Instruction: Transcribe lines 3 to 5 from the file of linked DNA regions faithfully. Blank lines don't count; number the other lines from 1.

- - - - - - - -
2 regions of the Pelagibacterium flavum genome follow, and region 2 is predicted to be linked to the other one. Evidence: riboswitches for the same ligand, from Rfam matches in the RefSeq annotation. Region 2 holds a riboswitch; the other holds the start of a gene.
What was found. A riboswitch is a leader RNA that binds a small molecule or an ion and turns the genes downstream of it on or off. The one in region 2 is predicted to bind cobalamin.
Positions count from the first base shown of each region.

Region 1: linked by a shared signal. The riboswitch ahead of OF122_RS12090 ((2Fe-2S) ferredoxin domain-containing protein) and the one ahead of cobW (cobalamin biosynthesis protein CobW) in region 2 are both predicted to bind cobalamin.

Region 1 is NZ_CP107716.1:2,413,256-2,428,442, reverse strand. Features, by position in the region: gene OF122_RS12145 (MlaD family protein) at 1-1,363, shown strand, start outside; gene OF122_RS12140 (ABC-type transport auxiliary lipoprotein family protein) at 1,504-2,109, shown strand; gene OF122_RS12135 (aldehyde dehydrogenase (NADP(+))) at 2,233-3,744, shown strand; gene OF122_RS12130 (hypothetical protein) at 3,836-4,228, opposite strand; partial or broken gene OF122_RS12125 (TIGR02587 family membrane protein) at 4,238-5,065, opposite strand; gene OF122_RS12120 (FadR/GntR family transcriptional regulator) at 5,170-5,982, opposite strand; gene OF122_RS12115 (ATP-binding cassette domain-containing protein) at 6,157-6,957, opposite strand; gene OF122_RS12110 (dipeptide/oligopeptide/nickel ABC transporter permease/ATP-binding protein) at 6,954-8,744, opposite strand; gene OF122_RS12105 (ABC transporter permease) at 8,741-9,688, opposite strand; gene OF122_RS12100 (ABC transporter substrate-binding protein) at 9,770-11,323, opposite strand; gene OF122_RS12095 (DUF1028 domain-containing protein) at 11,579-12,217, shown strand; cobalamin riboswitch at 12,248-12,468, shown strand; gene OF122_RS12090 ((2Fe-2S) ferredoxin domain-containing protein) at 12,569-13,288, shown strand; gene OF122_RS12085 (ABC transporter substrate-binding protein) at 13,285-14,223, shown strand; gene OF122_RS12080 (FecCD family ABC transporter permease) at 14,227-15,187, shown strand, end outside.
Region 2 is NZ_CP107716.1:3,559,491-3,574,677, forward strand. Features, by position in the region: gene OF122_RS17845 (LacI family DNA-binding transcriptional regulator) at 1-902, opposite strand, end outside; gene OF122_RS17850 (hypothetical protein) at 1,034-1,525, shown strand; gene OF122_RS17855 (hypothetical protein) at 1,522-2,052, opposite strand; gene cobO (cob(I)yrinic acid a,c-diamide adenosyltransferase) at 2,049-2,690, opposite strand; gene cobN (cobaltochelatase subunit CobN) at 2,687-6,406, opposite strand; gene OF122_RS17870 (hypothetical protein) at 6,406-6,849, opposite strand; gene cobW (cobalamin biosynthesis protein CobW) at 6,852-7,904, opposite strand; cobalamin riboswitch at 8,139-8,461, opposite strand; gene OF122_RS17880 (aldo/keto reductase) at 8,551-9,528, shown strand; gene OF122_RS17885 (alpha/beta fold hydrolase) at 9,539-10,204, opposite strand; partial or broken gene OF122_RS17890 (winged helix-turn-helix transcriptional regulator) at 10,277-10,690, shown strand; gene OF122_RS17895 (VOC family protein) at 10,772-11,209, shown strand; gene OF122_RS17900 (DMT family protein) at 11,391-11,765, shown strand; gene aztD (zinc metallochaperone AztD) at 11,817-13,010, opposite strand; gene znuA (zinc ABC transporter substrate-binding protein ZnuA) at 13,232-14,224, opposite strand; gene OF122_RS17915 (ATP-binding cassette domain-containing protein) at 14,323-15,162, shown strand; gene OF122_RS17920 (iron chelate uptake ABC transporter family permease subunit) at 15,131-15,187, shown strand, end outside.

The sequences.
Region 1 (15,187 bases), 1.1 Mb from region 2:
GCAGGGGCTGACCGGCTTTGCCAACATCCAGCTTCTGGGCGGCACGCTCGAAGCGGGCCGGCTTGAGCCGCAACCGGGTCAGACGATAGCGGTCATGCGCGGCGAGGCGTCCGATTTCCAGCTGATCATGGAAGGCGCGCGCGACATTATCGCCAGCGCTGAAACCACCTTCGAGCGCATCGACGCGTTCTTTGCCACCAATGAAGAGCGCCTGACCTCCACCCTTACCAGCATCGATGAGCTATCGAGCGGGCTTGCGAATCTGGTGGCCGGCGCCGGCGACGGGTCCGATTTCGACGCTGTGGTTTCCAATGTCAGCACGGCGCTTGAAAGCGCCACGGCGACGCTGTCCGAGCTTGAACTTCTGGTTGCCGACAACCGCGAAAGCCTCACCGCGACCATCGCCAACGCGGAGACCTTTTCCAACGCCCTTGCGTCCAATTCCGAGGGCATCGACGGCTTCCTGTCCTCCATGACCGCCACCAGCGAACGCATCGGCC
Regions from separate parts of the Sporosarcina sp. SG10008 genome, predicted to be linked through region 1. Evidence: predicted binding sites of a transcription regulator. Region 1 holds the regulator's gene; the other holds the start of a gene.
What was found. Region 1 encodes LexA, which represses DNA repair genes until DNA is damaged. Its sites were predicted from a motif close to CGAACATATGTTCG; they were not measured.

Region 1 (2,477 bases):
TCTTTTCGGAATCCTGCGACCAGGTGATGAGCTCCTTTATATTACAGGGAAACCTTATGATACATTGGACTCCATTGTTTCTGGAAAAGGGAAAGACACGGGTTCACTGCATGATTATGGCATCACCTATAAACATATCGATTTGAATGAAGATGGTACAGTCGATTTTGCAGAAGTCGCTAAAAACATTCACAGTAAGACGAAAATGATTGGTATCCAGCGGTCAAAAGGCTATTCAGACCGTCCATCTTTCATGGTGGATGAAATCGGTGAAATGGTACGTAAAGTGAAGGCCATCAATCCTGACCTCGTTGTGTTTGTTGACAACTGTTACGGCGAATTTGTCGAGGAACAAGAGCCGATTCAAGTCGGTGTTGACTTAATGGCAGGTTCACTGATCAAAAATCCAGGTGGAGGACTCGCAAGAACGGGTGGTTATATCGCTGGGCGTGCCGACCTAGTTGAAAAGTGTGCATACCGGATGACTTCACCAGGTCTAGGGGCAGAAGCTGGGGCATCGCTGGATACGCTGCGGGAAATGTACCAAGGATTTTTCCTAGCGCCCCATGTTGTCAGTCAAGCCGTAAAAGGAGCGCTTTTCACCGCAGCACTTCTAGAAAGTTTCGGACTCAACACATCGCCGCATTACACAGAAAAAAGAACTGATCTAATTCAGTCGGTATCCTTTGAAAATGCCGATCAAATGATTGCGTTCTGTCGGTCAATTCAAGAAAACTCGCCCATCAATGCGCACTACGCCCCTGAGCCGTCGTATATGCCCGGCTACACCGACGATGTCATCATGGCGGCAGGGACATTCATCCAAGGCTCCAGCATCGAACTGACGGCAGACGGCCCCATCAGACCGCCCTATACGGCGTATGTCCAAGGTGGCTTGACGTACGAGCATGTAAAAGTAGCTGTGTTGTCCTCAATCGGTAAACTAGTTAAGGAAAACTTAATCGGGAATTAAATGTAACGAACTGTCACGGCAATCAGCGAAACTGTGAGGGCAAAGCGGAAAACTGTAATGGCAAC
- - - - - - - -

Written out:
Positions count from the first base shown of each region.

Region 1: linked by a shared signal. The riboswitch ahead of OF122_RS12090 ((2Fe-2S) ferredoxin domain-containing protein) and the one ahead of cobW (cobalamin biosynthesis protein CobW) in region 2 are both predicted to bind cobalamin.

Region 1 is NZ_CP107716.1:2,413,256-2,428,442, reverse strand. Features, by position in the region: gene OF122_RS12145 (MlaD family protein) at 1-1,363, shown strand, start outside; gene OF122_RS12140 (ABC-type transport auxiliary lipoprotein family protein) at 1,504-2,109, shown strand; gene OF122_RS12135 (aldehyde dehydrogenase (NADP(+))) at 2,233-3,744, shown strand; gene OF122_RS12130 (hypothetical protein) at 3,836-4,228, opposite strand; partial or broken gene OF122_RS12125 (TIGR02587 family membrane protein) at 4,238-5,065, opposite strand; gene OF122_RS12120 (FadR/GntR family transcriptional regulator) at 5,170-5,982, opposite strand; gene OF122_RS12115 (ATP-binding cassette domain-containing protein) at 6,157-6,957, opposite strand; gene OF122_RS12110 (dipeptide/oligopeptide/nickel ABC transporter permease/ATP-binding protein) at 6,954-8,744, opposite strand; gene OF122_RS12105 (ABC transporter permease) at 8,741-9,688, opposite strand; gene OF122_RS12100 (ABC transporter substrate-binding protein) at 9,770-11,323, opposite strand; gene OF122_RS12095 (DUF1028 domain-containing protein) at 11,579-12,217, shown strand; cobalamin riboswitch at 12,248-12,468, shown strand; gene OF122_RS12090 ((2Fe-2S) ferredoxin domain-containing protein) at 12,569-13,288, shown strand; gene OF122_RS12085 (ABC transporter substrate-binding protein) at 13,285-14,223, shown strand; gene OF122_RS12080 (FecCD family ABC transporter permease) at 14,227-15,187, shown strand, end outside.